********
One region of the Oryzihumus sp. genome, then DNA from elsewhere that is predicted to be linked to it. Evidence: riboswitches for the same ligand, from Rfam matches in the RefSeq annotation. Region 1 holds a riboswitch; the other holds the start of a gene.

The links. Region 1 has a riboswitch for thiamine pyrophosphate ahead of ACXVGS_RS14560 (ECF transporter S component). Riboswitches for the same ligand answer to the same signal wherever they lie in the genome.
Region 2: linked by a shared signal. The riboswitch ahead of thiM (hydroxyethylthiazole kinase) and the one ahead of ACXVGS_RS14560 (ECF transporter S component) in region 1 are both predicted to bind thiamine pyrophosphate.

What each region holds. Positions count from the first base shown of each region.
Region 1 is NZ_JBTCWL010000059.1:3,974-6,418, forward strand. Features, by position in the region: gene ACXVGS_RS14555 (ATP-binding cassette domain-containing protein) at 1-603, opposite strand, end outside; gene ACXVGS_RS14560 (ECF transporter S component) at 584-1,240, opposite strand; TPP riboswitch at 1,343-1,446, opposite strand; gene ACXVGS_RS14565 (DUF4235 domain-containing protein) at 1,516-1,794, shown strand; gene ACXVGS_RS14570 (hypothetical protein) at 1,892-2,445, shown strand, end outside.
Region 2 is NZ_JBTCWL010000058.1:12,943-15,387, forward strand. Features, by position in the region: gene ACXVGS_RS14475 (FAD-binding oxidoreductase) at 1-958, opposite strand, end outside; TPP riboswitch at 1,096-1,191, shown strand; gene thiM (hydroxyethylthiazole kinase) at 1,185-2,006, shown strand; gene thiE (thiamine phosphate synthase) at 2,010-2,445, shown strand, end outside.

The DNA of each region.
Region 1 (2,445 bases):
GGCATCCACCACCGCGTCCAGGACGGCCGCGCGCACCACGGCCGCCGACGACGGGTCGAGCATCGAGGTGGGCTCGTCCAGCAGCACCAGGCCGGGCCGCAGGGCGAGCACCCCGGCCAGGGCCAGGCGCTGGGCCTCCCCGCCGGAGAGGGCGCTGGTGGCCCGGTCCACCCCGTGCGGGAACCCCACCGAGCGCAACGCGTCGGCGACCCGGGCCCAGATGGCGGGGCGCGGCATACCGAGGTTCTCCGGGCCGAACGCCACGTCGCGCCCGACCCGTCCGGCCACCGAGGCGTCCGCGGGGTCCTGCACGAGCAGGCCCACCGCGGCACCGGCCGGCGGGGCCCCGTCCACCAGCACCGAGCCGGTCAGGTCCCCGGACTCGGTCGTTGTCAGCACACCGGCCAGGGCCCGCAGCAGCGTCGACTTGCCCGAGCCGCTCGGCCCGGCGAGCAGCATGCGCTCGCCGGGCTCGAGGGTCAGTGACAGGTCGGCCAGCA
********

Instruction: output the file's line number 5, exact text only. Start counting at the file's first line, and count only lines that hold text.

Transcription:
Region 1 is NZ_JBTCWL010000059.1:3,974-6,418, forward strand. Features, by position in the region: gene ACXVGS_RS14555 (ATP-binding cassette domain-containing protein) at 1-603, opposite strand, end outside; gene ACXVGS_RS14560 (ECF transporter S component) at 584-1,240, opposite strand; TPP riboswitch at 1,343-1,446, opposite strand; gene ACXVGS_RS14565 (DUF4235 domain-containing protein) at 1,516-1,794, shown strand; gene ACXVGS_RS14570 (hypothetical protein) at 1,892-2,445, shown strand, end outside.